10 Sep 2003

Does God lead people into temptation?

Submitted by theshovel
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Because this answer seems to come out of nowhere, and because I don't have the original background to the question posed to me, I wanted to piece together a sense of what I had been asked. As a matter of fact, I do remember having to summarize the email sent to me in order to make the question, as it was not quite posed as a specific question. :) The following verses were referred to along with a comment about a seeming discrepancy between what Jesus and James wrote about temptation.

Let no one say when he is tempted, "I am being tempted by God"; for God cannot be tempted by evil, and He Himself does not tempt anyone. But each one is tempted when he is carried away and enticed by his own lust. Then when lust has conceived, it gives birth to sin; and when sin is accomplished, it brings forth death. James 1:13-15

And do not lead us into temptation, but deliver us from evil. Matthew 6:13

Does God lead people into temptation?

Consider the fact that James was there with Jesus listening to all of this. So, when James wrote his letter it makes sense that you would expect a similar pattern. Do you remember how James jumped right into a discussion the "trials" that test faith? Guess what? Same word we translate "temptations" ... same word Jesus used in Matthew 6:13. Now, it is ONLY from the perspective of fallen man (the wisdom of the world) that these trials are connected to the source of evil. And that is why James went on to make the distinction between the OUTER trial from God and the INNER trial (or temptation) that has its source in evil.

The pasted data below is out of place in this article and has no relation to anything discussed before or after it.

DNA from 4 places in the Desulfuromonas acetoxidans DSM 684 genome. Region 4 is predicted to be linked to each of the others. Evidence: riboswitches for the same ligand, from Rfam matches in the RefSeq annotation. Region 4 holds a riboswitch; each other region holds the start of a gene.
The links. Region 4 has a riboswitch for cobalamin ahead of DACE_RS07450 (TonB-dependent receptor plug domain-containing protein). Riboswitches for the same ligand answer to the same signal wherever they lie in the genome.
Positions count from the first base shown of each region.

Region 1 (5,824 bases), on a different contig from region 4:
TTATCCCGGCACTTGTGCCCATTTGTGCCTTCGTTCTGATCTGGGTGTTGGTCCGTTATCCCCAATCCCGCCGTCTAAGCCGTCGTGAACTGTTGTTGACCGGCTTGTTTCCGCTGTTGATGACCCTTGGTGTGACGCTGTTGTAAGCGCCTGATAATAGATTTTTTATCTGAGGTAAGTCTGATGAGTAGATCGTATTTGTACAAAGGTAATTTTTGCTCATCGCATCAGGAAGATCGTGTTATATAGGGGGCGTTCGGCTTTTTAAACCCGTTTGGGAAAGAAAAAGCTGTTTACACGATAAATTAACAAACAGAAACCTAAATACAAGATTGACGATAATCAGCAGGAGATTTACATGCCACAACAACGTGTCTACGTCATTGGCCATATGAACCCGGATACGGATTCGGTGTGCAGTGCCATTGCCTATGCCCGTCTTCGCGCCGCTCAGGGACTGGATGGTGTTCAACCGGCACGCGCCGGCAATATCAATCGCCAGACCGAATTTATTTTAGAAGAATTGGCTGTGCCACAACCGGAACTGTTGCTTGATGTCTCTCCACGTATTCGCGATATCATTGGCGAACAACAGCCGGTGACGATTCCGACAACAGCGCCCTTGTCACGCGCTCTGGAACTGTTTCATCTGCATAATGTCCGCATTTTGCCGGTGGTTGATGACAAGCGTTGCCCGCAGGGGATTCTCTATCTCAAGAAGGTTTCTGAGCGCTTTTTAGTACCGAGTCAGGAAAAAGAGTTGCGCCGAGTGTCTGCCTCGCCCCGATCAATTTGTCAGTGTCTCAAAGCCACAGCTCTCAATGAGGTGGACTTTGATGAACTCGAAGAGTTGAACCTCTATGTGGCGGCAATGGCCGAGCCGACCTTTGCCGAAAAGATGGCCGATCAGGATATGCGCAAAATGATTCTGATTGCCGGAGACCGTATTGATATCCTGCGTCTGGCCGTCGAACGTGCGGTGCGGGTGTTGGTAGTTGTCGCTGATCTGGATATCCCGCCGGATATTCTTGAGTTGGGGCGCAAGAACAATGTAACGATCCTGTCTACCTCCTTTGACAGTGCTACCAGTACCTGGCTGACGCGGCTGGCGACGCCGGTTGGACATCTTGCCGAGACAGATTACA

For EVERYTHING brought by God is GOOD, because God is good and CANNOT supply anything other than that which is like Himself.

This would be the EXACT same distinction that was being made by Jesus as he CONTRASTED: NOT leading in, but delivering from. The wording may throw US off, but I would bet that the people picked up on it immediately. On every point they would be saying, "That's NOT what the leaders tell us!" For the false religion of man (as taught by the Pharisees) could only come to one conclusion as to the sad state of affairs in Israel: that God is the source of evil as well as good. Jesus claimed that God DELIVERS from evil (literally, "the evil ONE").

Is it any different with us? I don't think so. We have even officially categorized catastrophic events as "Acts of God". This didn't happen because we didn't know what else to call these tragedies, it is the natural conclusion God must be the cause of really bad stuff.

Consider these in view of Matthew 6:13

I do not ask Thee to take them out of the world, but to keep them from the evil one.John 17:15

No temptation has overtaken you but such as is common to man; and GOD IS FAITHFUL, who will not allow you to be tempted beyond what you are able, but with the temptation will provide the way of escape also, that you may be able to endure it. 1 Corinthians 10:13